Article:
Having met artist Julie Torres at #THESOCIALGRAPH OPENING a couple of months back and she seemed really cool. In February when she announced on facebook that she was throwing a series of collaborative happenings involving a relaxed environment, creative people, painting, drawing, and beer I was curious.
We were told to bring mediums we like to work with as well as some artwork in need of rescue. I talked with Julie, the founder, creator, and curator of the project and asked her to explain how this whole thing came about.
Our lovely host Julie Torres steps away from the table and chats with Andrea LaBouff.
COJO: "So what was the inspiration for this project?"
JULIE:"I first had the idea for a collaborative project that would be a sort of 'rescue mission' for failed paintings. Artists would swap paintings they were having trouble with- completing and hopefully reviving each other's work, taking it in a fresh direction. I might still do something with that idea but in the meantime, I attended a 'drink n draw' organized by Joy Curtis and Mike Olin, which gave me the idea to create a series of drawing parties instead."
COJO: "How did you get the Hyperallergic office to be cool with us drunkenly running amok in their workplace after hours?"
JULIE:"My original intention was to have the parties in my apartment, but Austin Thomas suggested the Hyperallergic office, as Hrag Vartanian had expressed interest in hosting more events there. Hrag and Kyle have been incredibly generous and welcoming to us, and it was really the perfect location.
I mentioned the project to Jason Andrew and he suggested that we have the show at Norte Maar . I am absolutely thrilled as it's one of my favorite art spaces, and a very good fit for the playful work that we're doing. "
The "Collaborative Drawing Parties" were thrown every week in February and March, nine nights total. I was only able to make it to four of the nine. It became a pretty reliable cast of characters whom, throughout the Wednesdays, the hours, and the beers I came to learn a lot about. I didn't make it to the first night, so my chronicling of the parties starts at the second week in, when art was already in progress. I brought a small pile of half started drawings I had never finished and got on the L train headed for Williamsburg.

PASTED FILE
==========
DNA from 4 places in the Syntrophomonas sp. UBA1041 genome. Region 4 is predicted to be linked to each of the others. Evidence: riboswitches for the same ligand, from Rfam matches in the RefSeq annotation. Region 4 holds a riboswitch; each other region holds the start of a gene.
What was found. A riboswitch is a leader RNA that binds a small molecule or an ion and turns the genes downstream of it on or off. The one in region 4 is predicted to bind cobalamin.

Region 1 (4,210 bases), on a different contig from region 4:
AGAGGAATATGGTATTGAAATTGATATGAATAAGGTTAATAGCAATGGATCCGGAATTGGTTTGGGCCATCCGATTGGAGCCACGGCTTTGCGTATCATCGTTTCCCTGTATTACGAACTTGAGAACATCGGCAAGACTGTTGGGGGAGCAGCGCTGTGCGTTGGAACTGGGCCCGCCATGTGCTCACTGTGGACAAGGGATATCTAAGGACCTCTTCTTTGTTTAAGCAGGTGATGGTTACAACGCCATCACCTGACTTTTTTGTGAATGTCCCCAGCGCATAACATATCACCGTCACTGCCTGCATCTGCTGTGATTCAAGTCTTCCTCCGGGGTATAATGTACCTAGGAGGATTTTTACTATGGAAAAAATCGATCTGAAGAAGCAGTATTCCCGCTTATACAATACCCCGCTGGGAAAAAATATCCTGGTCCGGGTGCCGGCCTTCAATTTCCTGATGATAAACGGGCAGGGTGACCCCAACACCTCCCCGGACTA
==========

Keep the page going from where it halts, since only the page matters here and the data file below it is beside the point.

MY FIRST WEEK:
Early in my first night Emily Hochman took a break from drawing and painting to have her tarot cards read by Judith Braun who you may recognize from Bravo tv's WORK OF ART.
On the left Geddes Levenson and Peter Brock chat it up while behind them the other artists are hard at work.
Andrea watches as Eric Trosko adds a little white acrylic.
Geddes,Peter,Julie, and Eric sat opposite, Andrew Hunt, Allie Rex and myself. I am not pictured but you can see my empty chair and half empty beer to Allie's left as proof of my existence.
Allie looks at some of the partially worked on pieces while Julie gets her tarot read by Judith. Obscuring the tarot reading and sitting across from Geddes is Steven Ketchum.
Steven and Emily look over a J.P. Marin photo collage to see what they want to cut from it to use. Notice he is wearing an ART SUCKS button? I brought a bunch for people to take. "If you say art sucks, then I guess it does. and you can quote me on that." said Julie.
MY SECOND WEEK:
Having missed a few weeks It was fun to see drawings and paintings you had briefly worked on now several stages closer to being finished. It was also neat to see some of the pieces you've worked on well past done, to the point where they were pretty much garbage. I brought audio equipment but forgot my still camera. . . luckily Geddes let me borrow hers, thanks Geddes!
Chris McGee, Julie, Eric, and Geddes.
I took a picture of Eric taking a picture of J.P.